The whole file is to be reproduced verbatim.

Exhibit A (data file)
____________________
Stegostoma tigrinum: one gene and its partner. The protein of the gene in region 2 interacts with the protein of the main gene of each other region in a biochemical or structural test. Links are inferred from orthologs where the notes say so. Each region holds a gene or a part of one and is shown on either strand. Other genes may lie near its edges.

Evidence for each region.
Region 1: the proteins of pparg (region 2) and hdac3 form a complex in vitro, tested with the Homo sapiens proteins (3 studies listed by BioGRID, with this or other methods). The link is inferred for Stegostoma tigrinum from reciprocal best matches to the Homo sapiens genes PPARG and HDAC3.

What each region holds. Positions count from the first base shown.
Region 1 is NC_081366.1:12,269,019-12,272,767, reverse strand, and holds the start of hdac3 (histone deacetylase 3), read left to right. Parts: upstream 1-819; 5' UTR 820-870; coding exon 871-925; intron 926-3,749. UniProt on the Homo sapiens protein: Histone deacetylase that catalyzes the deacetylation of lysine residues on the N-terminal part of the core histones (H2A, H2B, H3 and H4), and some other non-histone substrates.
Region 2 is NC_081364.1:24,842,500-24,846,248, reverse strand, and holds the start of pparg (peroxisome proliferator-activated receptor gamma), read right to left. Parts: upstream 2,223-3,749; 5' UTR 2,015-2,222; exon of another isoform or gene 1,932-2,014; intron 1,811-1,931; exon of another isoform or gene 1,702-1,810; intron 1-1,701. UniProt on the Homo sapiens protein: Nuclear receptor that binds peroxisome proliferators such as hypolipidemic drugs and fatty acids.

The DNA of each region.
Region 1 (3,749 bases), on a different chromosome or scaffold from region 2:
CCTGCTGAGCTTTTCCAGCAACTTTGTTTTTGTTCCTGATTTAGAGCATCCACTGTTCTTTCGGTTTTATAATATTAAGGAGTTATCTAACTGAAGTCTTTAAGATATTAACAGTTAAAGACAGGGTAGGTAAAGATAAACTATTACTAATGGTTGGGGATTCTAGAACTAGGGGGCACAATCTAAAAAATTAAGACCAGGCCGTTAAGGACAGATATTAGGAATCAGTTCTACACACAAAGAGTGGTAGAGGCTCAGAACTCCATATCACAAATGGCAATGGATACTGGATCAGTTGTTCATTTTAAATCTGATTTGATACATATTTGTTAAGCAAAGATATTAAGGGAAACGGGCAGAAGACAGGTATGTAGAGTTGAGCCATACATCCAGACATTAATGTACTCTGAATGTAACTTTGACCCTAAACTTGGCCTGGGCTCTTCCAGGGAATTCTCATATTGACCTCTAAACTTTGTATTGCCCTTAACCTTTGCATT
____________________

Stegostoma tigrinum: one gene and its partner. The protein of the gene in region 2 interacts with the protein of the main gene of each other region in a biochemical or structural test. Links are inferred from orthologs where the notes say so. Each region holds a gene or a part of one and is shown on either strand. Other genes may lie near its edges.

Evidence for each region.
Region 1: the proteins of pparg (region 2) and hdac3 form a complex in vitro, tested with the Homo sapiens proteins (3 studies listed by BioGRID, with this or other methods). The link is inferred for Stegostoma tigrinum from reciprocal best matches to the Homo sapiens genes PPARG and HDAC3.

What each region holds. Positions count from the first base shown.
Region 1 is NC_081366.1:12,269,019-12,272,767, reverse strand, and holds the start of hdac3 (histone deacetylase 3), read left to right. Parts: upstream 1-819; 5' UTR 820-870; coding exon 871-925; intron 926-3,749. UniProt on the Homo sapiens protein: Histone deacetylase that catalyzes the deacetylation of lysine residues on the N-terminal part of the core histones (H2A, H2B, H3 and H4), and some other non-histone substrates.
Region 2 is NC_081364.1:24,842,500-24,846,248, reverse strand, and holds the start of pparg (peroxisome proliferator-activated receptor gamma), read right to left. Parts: upstream 2,223-3,749; 5' UTR 2,015-2,222; exon of another isoform or gene 1,932-2,014; intron 1,811-1,931; exon of another isoform or gene 1,702-1,810; intron 1-1,701. UniProt on the Homo sapiens protein: Nuclear receptor that binds peroxisome proliferators such as hypolipidemic drugs and fatty acids.

The DNA of each region.
Region 1 (3,749 bases), on a different chromosome or scaffold from region 2:
CCTGCTGAGCTTTTCCAGCAACTTTGTTTTTGTTCCTGATTTAGAGCATCCACTGTTCTTTCGGTTTTATAATATTAAGGAGTTATCTAACTGAAGTCTTTAAGATATTAACAGTTAAAGACAGGGTAGGTAAAGATAAACTATTACTAATGGTTGGGGATTCTAGAACTAGGGGGCACAATCTAAAAAATTAAGACCAGGCCGTTAAGGACAGATATTAGGAATCAGTTCTACACACAAAGAGTGGTAGAGGCTCAGAACTCCATATCACAAATGGCAATGGATACTGGATCAGTTGTTCATTTTAAATCTGATTTGATACATATTTGTTAAGCAAAGATATTAAGGGAAACGGGCAGAAGACAGGTATGTAGAGTTGAGCCATACATCCAGACATTAATGTACTCTGAATGTAACTTTGACCCTAAACTTGGCCTGGGCTCTTCCAGGGAATTCTCATATTGACCTCTAAACTTTGTATTGCCCTTAACCTTTGCATT